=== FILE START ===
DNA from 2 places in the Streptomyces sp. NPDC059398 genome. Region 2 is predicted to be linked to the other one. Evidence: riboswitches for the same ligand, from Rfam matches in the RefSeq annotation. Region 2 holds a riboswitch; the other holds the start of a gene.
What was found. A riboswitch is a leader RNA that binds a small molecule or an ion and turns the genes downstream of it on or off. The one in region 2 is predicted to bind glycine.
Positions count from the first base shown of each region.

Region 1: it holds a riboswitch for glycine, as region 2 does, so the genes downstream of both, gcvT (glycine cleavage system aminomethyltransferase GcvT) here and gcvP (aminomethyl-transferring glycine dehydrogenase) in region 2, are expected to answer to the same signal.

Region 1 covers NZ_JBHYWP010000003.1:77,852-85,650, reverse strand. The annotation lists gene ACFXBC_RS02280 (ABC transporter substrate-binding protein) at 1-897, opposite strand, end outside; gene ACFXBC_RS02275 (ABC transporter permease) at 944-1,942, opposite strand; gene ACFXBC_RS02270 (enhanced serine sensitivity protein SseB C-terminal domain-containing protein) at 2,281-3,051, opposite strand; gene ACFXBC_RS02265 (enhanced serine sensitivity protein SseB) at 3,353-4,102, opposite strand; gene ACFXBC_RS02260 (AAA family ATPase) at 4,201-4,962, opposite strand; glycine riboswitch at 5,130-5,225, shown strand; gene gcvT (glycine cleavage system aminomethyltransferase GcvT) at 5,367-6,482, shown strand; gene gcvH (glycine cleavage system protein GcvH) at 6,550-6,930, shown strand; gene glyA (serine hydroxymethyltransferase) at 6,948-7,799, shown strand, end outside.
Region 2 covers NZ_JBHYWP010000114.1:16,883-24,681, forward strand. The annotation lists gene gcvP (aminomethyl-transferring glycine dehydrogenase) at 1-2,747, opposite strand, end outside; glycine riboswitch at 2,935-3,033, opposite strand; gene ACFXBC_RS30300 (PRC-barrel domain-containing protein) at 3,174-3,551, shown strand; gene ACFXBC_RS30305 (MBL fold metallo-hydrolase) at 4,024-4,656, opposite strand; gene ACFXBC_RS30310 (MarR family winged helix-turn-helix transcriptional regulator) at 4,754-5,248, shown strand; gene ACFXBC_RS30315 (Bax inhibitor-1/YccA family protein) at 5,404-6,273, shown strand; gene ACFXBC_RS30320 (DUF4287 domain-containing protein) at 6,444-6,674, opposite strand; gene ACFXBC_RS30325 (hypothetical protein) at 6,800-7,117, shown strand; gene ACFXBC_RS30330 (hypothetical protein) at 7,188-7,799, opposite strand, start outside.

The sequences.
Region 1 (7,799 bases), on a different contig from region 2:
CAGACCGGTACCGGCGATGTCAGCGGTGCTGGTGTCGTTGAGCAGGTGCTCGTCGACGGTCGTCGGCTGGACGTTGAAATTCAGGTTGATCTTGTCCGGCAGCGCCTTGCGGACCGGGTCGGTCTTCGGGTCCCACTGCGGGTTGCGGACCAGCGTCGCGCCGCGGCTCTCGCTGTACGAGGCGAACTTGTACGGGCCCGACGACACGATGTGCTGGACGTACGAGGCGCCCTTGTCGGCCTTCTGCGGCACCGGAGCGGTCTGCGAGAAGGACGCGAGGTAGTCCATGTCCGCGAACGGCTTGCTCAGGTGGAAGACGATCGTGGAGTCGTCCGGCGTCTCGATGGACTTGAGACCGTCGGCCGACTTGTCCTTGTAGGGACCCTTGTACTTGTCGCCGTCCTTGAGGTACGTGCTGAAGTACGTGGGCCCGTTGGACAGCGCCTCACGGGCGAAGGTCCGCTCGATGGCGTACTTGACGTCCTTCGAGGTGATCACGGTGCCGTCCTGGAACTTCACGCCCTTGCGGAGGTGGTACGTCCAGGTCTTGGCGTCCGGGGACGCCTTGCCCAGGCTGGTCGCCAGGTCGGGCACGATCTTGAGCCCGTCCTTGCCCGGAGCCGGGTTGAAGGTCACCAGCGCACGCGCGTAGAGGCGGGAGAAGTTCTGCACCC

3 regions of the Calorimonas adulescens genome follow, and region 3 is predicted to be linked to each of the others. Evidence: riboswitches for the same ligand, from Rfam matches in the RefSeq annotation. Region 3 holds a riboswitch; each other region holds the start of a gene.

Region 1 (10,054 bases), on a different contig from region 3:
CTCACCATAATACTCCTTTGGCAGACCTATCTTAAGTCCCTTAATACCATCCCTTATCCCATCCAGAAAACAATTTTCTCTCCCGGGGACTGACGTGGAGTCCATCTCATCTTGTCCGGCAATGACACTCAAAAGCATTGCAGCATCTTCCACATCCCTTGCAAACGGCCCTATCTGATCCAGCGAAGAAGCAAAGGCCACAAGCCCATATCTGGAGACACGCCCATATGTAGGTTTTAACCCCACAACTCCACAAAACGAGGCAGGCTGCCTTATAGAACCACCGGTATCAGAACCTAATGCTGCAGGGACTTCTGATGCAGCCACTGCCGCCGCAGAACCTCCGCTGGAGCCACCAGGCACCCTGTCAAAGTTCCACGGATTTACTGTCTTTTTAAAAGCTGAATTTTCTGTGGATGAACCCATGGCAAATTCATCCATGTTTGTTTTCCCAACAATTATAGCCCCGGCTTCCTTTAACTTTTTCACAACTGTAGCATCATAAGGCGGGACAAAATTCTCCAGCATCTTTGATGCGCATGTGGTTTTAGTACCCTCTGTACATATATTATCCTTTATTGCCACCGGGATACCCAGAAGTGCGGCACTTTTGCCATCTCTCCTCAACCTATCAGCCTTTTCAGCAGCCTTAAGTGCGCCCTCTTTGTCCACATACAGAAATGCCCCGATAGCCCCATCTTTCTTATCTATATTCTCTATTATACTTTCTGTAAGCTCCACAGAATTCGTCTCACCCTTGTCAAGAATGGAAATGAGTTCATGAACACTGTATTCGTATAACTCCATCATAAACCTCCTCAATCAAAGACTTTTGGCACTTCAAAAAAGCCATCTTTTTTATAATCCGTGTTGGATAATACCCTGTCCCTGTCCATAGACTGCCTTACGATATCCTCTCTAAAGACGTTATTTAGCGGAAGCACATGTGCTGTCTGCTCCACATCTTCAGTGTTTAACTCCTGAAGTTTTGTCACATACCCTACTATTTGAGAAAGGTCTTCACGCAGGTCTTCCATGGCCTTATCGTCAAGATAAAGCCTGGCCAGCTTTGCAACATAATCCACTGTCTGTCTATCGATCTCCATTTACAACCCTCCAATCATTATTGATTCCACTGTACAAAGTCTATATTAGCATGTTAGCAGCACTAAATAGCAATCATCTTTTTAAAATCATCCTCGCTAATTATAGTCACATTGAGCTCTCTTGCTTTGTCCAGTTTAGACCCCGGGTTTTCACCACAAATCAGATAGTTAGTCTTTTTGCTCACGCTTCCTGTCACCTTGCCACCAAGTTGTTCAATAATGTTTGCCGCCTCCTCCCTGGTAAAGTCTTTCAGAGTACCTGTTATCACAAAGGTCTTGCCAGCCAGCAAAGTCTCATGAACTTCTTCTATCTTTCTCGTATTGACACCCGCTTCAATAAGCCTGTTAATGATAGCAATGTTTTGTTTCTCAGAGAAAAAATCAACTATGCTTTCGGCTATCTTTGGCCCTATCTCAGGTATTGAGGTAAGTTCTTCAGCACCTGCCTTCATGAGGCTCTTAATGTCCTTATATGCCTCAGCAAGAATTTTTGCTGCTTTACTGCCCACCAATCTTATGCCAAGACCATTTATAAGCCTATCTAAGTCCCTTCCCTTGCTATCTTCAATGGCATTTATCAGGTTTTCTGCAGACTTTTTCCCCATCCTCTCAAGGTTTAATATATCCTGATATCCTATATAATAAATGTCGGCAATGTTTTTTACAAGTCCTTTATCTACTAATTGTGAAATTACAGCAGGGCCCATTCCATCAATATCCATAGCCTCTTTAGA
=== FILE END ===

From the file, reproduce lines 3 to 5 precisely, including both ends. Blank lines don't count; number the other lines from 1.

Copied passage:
Positions count from the first base shown of each region.

Region 1: it holds a riboswitch for glycine, as region 2 does, so the genes downstream of both, gcvT (glycine cleavage system aminomethyltransferase GcvT) here and gcvP (aminomethyl-transferring glycine dehydrogenase) in region 2, are expected to answer to the same signal.

Region 1 covers NZ_JBHYWP010000003.1:77,852-85,650, reverse strand. The annotation lists gene ACFXBC_RS02280 (ABC transporter substrate-binding protein) at 1-897, opposite strand, end outside; gene ACFXBC_RS02275 (ABC transporter permease) at 944-1,942, opposite strand; gene ACFXBC_RS02270 (enhanced serine sensitivity protein SseB C-terminal domain-containing protein) at 2,281-3,051, opposite strand; gene ACFXBC_RS02265 (enhanced serine sensitivity protein SseB) at 3,353-4,102, opposite strand; gene ACFXBC_RS02260 (AAA family ATPase) at 4,201-4,962, opposite strand; glycine riboswitch at 5,130-5,225, shown strand; gene gcvT (glycine cleavage system aminomethyltransferase GcvT) at 5,367-6,482, shown strand; gene gcvH (glycine cleavage system protein GcvH) at 6,550-6,930, shown strand; gene glyA (serine hydroxymethyltransferase) at 6,948-7,799, shown strand, end outside.